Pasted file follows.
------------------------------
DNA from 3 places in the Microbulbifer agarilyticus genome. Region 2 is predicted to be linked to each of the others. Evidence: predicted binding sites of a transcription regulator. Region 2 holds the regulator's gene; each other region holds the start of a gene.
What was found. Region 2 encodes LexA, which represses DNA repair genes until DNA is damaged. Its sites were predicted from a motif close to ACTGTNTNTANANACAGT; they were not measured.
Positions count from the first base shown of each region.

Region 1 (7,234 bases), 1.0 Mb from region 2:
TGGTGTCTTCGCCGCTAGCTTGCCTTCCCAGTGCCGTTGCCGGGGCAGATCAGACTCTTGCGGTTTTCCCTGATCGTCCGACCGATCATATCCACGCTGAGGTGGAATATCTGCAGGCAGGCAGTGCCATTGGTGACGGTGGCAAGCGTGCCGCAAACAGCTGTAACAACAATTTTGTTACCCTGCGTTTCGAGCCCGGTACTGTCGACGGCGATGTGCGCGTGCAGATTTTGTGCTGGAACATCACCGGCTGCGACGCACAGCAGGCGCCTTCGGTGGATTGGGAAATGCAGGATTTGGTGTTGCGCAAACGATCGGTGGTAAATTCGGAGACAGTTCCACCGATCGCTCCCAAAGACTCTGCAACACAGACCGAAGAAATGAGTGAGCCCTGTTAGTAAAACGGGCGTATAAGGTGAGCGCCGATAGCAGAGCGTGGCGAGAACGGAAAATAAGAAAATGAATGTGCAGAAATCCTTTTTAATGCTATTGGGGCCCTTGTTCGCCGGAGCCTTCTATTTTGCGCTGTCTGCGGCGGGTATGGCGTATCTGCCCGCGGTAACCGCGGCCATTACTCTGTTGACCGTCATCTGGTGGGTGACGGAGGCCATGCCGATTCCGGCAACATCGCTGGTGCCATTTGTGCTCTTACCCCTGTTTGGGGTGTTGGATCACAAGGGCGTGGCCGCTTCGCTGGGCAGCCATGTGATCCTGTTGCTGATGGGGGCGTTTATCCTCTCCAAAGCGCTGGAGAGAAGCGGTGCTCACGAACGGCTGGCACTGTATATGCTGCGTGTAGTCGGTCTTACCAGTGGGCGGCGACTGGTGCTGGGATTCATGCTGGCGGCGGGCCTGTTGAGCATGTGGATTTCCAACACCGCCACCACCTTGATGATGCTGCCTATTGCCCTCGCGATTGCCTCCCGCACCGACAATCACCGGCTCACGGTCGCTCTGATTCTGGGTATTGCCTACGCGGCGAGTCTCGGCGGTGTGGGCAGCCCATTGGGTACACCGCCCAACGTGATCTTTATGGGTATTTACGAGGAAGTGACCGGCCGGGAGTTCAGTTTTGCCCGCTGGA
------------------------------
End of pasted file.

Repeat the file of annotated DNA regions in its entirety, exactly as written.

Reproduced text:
DNA from 3 places in the Microbulbifer agarilyticus genome. Region 2 is predicted to be linked to each of the others. Evidence: predicted binding sites of a transcription regulator. Region 2 holds the regulator's gene; each other region holds the start of a gene.
What was found. Region 2 encodes LexA, which represses DNA repair genes until DNA is damaged. Its sites were predicted from a motif close to ACTGTNTNTANANACAGT; they were not measured.
Positions count from the first base shown of each region.

Region 1 (7,234 bases), 1.0 Mb from region 2:
TGGTGTCTTCGCCGCTAGCTTGCCTTCCCAGTGCCGTTGCCGGGGCAGATCAGACTCTTGCGGTTTTCCCTGATCGTCCGACCGATCATATCCACGCTGAGGTGGAATATCTGCAGGCAGGCAGTGCCATTGGTGACGGTGGCAAGCGTGCCGCAAACAGCTGTAACAACAATTTTGTTACCCTGCGTTTCGAGCCCGGTACTGTCGACGGCGATGTGCGCGTGCAGATTTTGTGCTGGAACATCACCGGCTGCGACGCACAGCAGGCGCCTTCGGTGGATTGGGAAATGCAGGATTTGGTGTTGCGCAAACGATCGGTGGTAAATTCGGAGACAGTTCCACCGATCGCTCCCAAAGACTCTGCAACACAGACCGAAGAAATGAGTGAGCCCTGTTAGTAAAACGGGCGTATAAGGTGAGCGCCGATAGCAGAGCGTGGCGAGAACGGAAAATAAGAAAATGAATGTGCAGAAATCCTTTTTAATGCTATTGGGGCCCTTGTTCGCCGGAGCCTTCTATTTTGCGCTGTCTGCGGCGGGTATGGCGTATCTGCCCGCGGTAACCGCGGCCATTACTCTGTTGACCGTCATCTGGTGGGTGACGGAGGCCATGCCGATTCCGGCAACATCGCTGGTGCCATTTGTGCTCTTACCCCTGTTTGGGGTGTTGGATCACAAGGGCGTGGCCGCTTCGCTGGGCAGCCATGTGATCCTGTTGCTGATGGGGGCGTTTATCCTCTCCAAAGCGCTGGAGAGAAGCGGTGCTCACGAACGGCTGGCACTGTATATGCTGCGTGTAGTCGGTCTTACCAGTGGGCGGCGACTGGTGCTGGGATTCATGCTGGCGGCGGGCCTGTTGAGCATGTGGATTTCCAACACCGCCACCACCTTGATGATGCTGCCTATTGCCCTCGCGATTGCCTCCCGCACCGACAATCACCGGCTCACGGTCGCTCTGATTCTGGGTATTGCCTACGCGGCGAGTCTCGGCGGTGTGGGCAGCCCATTGGGTACACCGCCCAACGTGATCTTTATGGGTATTTACGAGGAAGTGACCGGCCGGGAGTTCAGTTTTGCCCGCTGGA